How To Ask Your Child About Their Day

How to ask your children about their day?

When asking their children about their day, a lot of parents end up with the answer "I don't know" or receive one word answers. Responses like “good” or “fine”, don’t sound encouraging and don’t tell you a lot about your child’s day. This is totally normal and something many parents experience, as a result of the way children think. 

Why you get "I don't know" as an answer

Research (1) shows that a child learns and reacts better when they are having fun. This applies to when asking them questions and starting conversations with them, too. Children have curious minds. They like to explore and use their imagination. A simple question like "how was your day?'' would not excite them and spark a conversation. For example, kids would much rather sleep on colorful bedding or beds that are themed as their favorite movie character, whereas adults prefer a more simple aesthetic. The fact of the matter is kids don't like plain conversations. Children must be entertained and to do that you will need to ask them questions that grab their attention. You need to find a subject that sparks a conversation with you and your child. 


How to get kids talking

The environment you set your kids in can help with breaking the conversation barrier. It is ideal that you create a space in the home that is an outlet for your child. There are a variety of beds and bedroom sets that can help with that. Other spaces you can create that will be seen as a safe, welcoming environment for conversation is a playroom or at meal time. Here are some  tables that can be the perfect place to sit down on their level and hear about their day.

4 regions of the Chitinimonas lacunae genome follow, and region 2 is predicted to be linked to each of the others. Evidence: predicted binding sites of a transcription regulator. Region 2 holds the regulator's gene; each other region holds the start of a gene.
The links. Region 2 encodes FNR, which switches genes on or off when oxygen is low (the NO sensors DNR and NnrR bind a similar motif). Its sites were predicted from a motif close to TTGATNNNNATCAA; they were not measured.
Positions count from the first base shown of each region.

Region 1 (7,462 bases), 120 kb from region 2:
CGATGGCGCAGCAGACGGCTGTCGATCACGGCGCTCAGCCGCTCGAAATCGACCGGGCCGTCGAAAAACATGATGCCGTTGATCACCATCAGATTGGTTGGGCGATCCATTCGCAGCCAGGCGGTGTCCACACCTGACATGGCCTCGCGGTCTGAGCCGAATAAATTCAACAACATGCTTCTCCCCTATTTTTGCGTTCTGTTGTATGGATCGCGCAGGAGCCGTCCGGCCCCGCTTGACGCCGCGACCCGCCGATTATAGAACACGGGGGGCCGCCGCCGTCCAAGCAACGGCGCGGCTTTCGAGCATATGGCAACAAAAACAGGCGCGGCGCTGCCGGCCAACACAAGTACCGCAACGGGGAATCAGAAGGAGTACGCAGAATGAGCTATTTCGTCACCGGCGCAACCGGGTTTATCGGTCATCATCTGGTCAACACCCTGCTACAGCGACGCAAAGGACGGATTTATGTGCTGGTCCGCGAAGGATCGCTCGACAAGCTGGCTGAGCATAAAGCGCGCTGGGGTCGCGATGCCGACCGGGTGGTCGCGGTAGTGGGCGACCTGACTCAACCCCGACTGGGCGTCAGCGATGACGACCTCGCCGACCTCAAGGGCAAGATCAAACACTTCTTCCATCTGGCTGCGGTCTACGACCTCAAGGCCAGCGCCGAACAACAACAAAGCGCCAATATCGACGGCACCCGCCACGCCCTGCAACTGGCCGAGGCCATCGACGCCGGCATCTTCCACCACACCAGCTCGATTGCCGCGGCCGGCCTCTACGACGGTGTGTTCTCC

Instead of "how was your day" ask your child these questions.

Here are some alternative ways to ask your children about their day to encourage full and enthusiastic answers. These are questions you can ask your child if you want an engaging conversation with them. The questions can spark an interest from what they did today by focusing on certain subjects. 

-What did you do during recess today?

Recess is one of the more fun times during a child's day at school so bringing it up when asking a question can lead to an interesting conversation you two could share. Another good topic to bring up are your child's friends.

-Who was that friend you were talking to?

The best part of school is making new friends that your children may create lasting relationships with. Including their friends in your questions will definitely get your child's attention.

-What did you dream about today?

There are many ways to connect with your child’s everyday life. It just takes time to figure them out.

Talking to a child is not as easy as it sounds, but if you follow these tips, you might have an easier time communicating with your children. You can always talk about things your child enjoys, like toys and cartoons, to add further interests to your conversation. Learning to talk to your children takes time and patience but once you get the hang of it, it will all be worth it.


(1) Kimberly Zapata. Kids Learn When They're Having Fun. Healthline Sept. 2020.


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